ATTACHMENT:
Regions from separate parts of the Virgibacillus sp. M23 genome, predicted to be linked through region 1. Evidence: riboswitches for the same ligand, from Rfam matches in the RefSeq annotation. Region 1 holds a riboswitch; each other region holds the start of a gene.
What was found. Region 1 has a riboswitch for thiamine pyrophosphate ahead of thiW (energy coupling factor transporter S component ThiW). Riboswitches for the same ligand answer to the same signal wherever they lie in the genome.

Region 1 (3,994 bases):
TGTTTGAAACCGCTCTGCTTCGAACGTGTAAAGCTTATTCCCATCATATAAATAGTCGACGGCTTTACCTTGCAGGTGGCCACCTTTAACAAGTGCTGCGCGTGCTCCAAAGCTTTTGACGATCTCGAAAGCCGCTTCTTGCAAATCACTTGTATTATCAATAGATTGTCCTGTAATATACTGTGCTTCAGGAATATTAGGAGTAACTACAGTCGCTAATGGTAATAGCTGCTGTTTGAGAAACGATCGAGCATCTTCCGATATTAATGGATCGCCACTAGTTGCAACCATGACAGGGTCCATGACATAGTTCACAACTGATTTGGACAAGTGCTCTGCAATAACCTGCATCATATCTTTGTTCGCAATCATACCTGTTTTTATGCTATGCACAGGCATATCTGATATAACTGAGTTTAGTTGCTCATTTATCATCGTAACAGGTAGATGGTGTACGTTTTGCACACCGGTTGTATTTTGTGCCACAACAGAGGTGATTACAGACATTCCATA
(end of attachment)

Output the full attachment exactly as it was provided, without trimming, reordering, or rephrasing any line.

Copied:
Regions from separate parts of the Virgibacillus sp. M23 genome, predicted to be linked through region 1. Evidence: riboswitches for the same ligand, from Rfam matches in the RefSeq annotation. Region 1 holds a riboswitch; each other region holds the start of a gene.
What was found. Region 1 has a riboswitch for thiamine pyrophosphate ahead of thiW (energy coupling factor transporter S component ThiW). Riboswitches for the same ligand answer to the same signal wherever they lie in the genome.

Region 1 (3,994 bases):
TGTTTGAAACCGCTCTGCTTCGAACGTGTAAAGCTTATTCCCATCATATAAATAGTCGACGGCTTTACCTTGCAGGTGGCCACCTTTAACAAGTGCTGCGCGTGCTCCAAAGCTTTTGACGATCTCGAAAGCCGCTTCTTGCAAATCACTTGTATTATCAATAGATTGTCCTGTAATATACTGTGCTTCAGGAATATTAGGAGTAACTACAGTCGCTAATGGTAATAGCTGCTGTTTGAGAAACGATCGAGCATCTTCCGATATTAATGGATCGCCACTAGTTGCAACCATGACAGGGTCCATGACATAGTTCACAACTGATTTGGACAAGTGCTCTGCAATAACCTGCATCATATCTTTGTTCGCAATCATACCTGTTTTTATGCTATGCACAGGCATATCTGATATAACTGAGTTTAGTTGCTCATTTATCATCGTAACAGGTAGATGGTGTACGTTTTGCACACCGGTTGTATTTTGTGCCACAACAGAGGTGATTACAGACATTCCATA